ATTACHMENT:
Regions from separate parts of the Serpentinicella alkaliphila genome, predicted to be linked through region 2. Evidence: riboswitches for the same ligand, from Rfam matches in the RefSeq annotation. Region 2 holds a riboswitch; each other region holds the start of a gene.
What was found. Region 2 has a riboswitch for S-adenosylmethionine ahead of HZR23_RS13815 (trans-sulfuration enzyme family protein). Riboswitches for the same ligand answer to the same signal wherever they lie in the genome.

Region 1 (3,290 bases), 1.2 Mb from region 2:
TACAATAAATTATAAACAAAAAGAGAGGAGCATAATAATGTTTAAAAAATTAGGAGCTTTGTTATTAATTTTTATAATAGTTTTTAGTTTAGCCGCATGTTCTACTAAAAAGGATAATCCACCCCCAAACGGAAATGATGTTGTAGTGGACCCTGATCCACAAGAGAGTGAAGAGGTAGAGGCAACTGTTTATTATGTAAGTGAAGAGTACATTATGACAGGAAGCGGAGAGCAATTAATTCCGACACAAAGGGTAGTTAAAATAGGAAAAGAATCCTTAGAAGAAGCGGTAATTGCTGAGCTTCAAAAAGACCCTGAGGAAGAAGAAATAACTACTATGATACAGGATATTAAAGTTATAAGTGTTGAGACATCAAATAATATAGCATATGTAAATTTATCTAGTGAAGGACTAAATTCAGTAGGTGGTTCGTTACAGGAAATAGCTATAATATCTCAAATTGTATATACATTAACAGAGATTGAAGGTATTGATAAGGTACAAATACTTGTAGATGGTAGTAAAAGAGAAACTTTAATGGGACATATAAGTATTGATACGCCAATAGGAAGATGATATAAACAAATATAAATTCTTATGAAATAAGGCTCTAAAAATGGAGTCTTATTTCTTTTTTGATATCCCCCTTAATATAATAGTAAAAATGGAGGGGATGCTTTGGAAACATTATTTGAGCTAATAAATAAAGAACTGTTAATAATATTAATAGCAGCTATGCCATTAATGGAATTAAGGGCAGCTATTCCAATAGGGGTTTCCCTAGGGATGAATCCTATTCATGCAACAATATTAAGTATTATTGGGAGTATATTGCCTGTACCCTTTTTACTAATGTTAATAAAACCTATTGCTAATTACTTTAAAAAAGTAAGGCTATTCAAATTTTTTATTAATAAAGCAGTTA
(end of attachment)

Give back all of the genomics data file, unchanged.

Regions from separate parts of the Serpentinicella alkaliphila genome, predicted to be linked through region 2. Evidence: riboswitches for the same ligand, from Rfam matches in the RefSeq annotation. Region 2 holds a riboswitch; each other region holds the start of a gene.
What was found. Region 2 has a riboswitch for S-adenosylmethionine ahead of HZR23_RS13815 (trans-sulfuration enzyme family protein). Riboswitches for the same ligand answer to the same signal wherever they lie in the genome.

Region 1 (3,290 bases), 1.2 Mb from region 2:
TACAATAAATTATAAACAAAAAGAGAGGAGCATAATAATGTTTAAAAAATTAGGAGCTTTGTTATTAATTTTTATAATAGTTTTTAGTTTAGCCGCATGTTCTACTAAAAAGGATAATCCACCCCCAAACGGAAATGATGTTGTAGTGGACCCTGATCCACAAGAGAGTGAAGAGGTAGAGGCAACTGTTTATTATGTAAGTGAAGAGTACATTATGACAGGAAGCGGAGAGCAATTAATTCCGACACAAAGGGTAGTTAAAATAGGAAAAGAATCCTTAGAAGAAGCGGTAATTGCTGAGCTTCAAAAAGACCCTGAGGAAGAAGAAATAACTACTATGATACAGGATATTAAAGTTATAAGTGTTGAGACATCAAATAATATAGCATATGTAAATTTATCTAGTGAAGGACTAAATTCAGTAGGTGGTTCGTTACAGGAAATAGCTATAATATCTCAAATTGTATATACATTAACAGAGATTGAAGGTATTGATAAGGTACAAATACTTGTAGATGGTAGTAAAAGAGAAACTTTAATGGGACATATAAGTATTGATACGCCAATAGGAAGATGATATAAACAAATATAAATTCTTATGAAATAAGGCTCTAAAAATGGAGTCTTATTTCTTTTTTGATATCCCCCTTAATATAATAGTAAAAATGGAGGGGATGCTTTGGAAACATTATTTGAGCTAATAAATAAAGAACTGTTAATAATATTAATAGCAGCTATGCCATTAATGGAATTAAGGGCAGCTATTCCAATAGGGGTTTCCCTAGGGATGAATCCTATTCATGCAACAATATTAAGTATTATTGGGAGTATATTGCCTGTACCCTTTTTACTAATGTTAATAAAACCTATTGCTAATTACTTTAAAAAAGTAAGGCTATTCAAATTTTTTATTAATAAAGCAGTTA